I'm a small-time event breeder, so I don't have a ton of case studies to share. However I foaled out a lot of TB mares and raised yearlings, and you can tell a bit about their base personality and conformation from a young age.

                                  My first homebred, Harley, by Sightseeing out of my retired Advanced TB mare, was physically everything I hoped. He is exceptionally well-balanced and correct; FEH judges loved his conformation. He is athletic and smart, like his mother. He's better on the flat than she was. BUT, he doesn't have the drive and ambition to be an upper level horse, and you can't really know that until they get going under saddle. He's fearless, likes puzzles and challenges, but he's lazy and would be perfectly happy going Novice his whole life. I sold him to an adult amateur who loves him, will likely top out at Training, but also plays around western, chases cows, does obstacle challenges, and 2nd level dressage. As a foal, he was VERY cheeky. Always pushing boundaries, and still does. Bossy, playful, and a trouble maker but smart enough to avoid getting hurt. Easily bored and starts poking around where he shouldn't!

                                  Miso has always been very straightforward and brave. Tries his best to please people. Thinks through new situations, very quick to learn. Honest and kind most of the time, never looking to "get you" or catch you off guard. Most of this has carried over under saddle; he wants to do the right thing, takes in new surroundings with confidence, and is pretty safe for a baby green TB.

                                  His sister ("Akita") is quite similar. She's only 6 weeks, but you can tell she is already independent and confident. She was jumping my inflatable jumps at 3 days old! She's easy to handle, alert and sensitive but very curious. Not too sassy or strong-willed. Their sire, Saketini, has that same easy-going nature, very kind and willing to try for you.

                                  Raising horses, it isn't always obvious who will turn out to be a star. Sometimes the stand-out foals fade as they age. Other times the "good" but not "great" ones step up with proper training and work. The first filly I ever foaled, working at a TB farm, was like that. I called her "Daisy" around the farm. Her mother was older, quirky, easily upset and worried. The filly was, too. A bit on the sensitive side, she needed more patience and understanding. She was athletic, but lacked self-confidence. I prepped her for the yearling sale, and she only brought $5,500. My Boss had other big sellers, so he didn't mind that she went for less. She was well balanced, leggy, and racy type, but not by a popular sire. She was mentally a bit fragile. She started out pretty good on the track, and made it to the Ky Oaks where she finished 12th. Switched to turf, and she REALLY took off. I give huge, huge credit to her trainer, Andrew McKeever, for training her thoughtfully and patiently. That filly was Daisy Devine, who earned over $1.1M and retired to sell for over $1M as a broodmare prospect. The gentleman, Jim Miller who bought & raced her, kept "Daisy" in her name for me. His $5500 investment paid off well!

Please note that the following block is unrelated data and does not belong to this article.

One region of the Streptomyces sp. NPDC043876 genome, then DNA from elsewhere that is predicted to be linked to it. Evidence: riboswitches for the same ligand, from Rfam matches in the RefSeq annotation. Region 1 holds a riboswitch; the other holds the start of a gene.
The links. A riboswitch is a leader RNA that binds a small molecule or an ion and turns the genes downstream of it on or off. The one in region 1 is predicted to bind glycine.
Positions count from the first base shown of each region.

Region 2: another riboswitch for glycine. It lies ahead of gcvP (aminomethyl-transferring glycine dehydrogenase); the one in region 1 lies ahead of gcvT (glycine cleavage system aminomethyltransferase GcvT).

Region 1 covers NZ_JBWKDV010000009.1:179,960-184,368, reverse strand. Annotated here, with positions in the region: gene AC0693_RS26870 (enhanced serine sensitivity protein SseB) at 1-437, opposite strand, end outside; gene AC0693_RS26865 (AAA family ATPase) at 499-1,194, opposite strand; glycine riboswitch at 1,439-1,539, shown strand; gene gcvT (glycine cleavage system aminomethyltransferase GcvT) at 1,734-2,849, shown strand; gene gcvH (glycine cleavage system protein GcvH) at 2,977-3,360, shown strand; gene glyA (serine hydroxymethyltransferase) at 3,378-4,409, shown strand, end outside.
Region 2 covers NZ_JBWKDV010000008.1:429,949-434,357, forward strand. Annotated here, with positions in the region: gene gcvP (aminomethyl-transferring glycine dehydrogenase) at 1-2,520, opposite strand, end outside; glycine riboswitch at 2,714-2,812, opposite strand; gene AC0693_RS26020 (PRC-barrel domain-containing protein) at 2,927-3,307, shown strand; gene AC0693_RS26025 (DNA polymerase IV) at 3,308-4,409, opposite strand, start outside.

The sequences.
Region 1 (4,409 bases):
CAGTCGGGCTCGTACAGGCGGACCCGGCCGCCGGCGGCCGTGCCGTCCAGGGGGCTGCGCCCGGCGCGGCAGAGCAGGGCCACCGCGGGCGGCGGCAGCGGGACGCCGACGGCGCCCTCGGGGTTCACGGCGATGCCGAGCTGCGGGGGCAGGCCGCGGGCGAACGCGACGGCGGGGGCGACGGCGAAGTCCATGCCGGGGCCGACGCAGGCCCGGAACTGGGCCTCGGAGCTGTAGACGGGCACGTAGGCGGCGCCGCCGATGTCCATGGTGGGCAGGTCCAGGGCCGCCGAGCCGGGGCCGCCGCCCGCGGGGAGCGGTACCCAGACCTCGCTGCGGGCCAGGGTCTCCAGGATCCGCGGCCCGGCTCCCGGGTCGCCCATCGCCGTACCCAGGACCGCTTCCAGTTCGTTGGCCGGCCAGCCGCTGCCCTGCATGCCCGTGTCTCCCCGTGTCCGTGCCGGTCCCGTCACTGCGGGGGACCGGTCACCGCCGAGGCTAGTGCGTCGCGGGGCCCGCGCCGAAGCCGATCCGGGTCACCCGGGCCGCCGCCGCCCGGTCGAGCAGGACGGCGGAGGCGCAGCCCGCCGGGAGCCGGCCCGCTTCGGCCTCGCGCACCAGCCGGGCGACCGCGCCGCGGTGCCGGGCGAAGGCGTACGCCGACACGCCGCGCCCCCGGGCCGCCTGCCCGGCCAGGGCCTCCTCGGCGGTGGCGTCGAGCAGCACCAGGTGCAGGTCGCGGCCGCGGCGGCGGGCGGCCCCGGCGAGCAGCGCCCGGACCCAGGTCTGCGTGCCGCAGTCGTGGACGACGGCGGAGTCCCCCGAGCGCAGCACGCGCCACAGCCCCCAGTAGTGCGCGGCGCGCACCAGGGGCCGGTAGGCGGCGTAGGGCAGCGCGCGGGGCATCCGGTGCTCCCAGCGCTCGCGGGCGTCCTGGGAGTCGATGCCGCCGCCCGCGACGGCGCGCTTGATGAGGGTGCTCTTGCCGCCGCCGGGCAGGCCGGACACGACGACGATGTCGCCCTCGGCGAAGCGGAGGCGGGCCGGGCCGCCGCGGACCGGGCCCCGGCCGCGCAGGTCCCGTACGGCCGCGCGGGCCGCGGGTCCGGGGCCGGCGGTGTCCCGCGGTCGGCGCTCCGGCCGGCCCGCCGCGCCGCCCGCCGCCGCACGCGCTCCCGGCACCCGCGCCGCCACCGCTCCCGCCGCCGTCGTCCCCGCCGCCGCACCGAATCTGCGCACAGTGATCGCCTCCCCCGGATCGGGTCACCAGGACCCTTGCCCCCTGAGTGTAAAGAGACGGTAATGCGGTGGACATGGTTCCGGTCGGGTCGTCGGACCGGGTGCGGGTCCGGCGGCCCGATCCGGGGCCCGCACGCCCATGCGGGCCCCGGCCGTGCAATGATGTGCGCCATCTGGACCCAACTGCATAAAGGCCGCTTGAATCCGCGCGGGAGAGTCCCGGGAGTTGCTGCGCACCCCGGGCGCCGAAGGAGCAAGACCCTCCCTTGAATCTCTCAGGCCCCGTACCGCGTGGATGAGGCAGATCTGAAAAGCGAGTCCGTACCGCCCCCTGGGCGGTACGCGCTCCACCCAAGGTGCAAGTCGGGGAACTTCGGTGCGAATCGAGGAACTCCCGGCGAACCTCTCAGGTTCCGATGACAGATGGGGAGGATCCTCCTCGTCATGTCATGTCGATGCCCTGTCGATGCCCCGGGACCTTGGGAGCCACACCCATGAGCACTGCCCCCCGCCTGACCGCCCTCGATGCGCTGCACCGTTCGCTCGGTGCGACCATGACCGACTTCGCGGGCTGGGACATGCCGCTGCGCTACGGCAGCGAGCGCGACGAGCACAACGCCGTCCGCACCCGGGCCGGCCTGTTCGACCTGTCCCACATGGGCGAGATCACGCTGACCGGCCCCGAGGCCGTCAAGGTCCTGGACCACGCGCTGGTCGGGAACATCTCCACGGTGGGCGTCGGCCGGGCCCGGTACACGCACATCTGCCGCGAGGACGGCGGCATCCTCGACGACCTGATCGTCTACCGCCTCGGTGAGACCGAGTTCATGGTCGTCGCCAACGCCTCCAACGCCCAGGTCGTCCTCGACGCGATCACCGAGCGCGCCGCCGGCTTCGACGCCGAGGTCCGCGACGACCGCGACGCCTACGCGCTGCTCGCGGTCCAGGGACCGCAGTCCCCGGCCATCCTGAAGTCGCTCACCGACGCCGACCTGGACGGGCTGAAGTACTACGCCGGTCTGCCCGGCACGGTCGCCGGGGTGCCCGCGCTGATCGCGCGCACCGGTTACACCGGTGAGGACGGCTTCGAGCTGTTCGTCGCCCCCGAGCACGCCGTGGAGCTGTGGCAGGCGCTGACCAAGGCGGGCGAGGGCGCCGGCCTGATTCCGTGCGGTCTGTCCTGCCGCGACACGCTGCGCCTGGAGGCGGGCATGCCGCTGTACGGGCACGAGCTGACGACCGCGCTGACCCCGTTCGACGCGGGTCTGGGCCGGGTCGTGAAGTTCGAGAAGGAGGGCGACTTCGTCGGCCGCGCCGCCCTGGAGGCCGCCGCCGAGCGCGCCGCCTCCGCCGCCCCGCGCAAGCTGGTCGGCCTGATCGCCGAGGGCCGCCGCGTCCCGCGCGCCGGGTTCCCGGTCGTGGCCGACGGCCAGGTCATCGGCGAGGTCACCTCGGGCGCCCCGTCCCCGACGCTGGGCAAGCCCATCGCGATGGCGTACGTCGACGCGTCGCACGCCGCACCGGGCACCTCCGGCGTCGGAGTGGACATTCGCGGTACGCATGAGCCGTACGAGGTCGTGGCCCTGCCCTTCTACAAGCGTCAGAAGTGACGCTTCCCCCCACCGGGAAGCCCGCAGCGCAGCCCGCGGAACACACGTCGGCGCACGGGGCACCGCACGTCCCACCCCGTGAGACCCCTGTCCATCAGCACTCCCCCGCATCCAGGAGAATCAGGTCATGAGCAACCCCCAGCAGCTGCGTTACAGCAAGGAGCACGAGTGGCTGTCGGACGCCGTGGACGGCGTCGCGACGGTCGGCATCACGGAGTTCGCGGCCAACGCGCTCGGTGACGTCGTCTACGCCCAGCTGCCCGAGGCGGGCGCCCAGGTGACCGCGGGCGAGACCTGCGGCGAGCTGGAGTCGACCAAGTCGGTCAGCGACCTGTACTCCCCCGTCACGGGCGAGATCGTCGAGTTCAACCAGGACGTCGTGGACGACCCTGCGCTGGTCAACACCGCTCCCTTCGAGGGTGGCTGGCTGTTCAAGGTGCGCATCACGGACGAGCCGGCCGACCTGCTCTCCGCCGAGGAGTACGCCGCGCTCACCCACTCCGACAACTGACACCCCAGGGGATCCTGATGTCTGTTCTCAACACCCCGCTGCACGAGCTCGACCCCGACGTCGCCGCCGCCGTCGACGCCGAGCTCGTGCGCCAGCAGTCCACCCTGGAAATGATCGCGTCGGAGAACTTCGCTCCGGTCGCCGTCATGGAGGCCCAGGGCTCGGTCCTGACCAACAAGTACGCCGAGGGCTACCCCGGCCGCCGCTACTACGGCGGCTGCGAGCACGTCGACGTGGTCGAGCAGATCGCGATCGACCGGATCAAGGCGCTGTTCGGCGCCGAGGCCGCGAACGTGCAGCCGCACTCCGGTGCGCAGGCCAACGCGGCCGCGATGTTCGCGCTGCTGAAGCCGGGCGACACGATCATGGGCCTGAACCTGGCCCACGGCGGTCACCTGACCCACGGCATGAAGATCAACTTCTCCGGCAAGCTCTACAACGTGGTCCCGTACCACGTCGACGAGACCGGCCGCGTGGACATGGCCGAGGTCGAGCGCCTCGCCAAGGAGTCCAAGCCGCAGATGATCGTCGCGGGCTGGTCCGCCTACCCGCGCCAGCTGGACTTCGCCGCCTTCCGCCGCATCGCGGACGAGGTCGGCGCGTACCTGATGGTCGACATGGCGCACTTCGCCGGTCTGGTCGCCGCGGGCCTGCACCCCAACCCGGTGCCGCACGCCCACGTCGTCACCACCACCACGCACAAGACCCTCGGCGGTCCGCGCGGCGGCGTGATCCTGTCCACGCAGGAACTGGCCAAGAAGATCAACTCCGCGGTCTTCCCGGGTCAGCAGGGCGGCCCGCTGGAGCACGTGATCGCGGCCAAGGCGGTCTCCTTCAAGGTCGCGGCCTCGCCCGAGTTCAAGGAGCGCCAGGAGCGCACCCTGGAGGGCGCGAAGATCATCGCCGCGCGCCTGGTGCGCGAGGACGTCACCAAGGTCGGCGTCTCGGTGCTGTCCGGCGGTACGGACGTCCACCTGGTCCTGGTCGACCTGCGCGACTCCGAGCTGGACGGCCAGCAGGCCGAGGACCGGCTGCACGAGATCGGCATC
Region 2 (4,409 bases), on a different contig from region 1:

As a foal, I liked her, but from that year's crop I would not have picked her to be the best one! She could have made a nice eventer with her athleticism, but her mind would have been a challenge to manage in a tense atmosphere.
                                  A clever person solves a problem. A wise person avoids it.
                                  ? Albert Einstein



                                  • #18
                                    Goodness, that was fun to read! Thank you for taking the time to give me a glimpse into something I've never experienced. You write so well and really drew me in. I feel like I know these equine personalities now.

                                    The Japanese barn names are b/c the sire is Saketini, I'm guessing? I have some good suggestions for you for future names!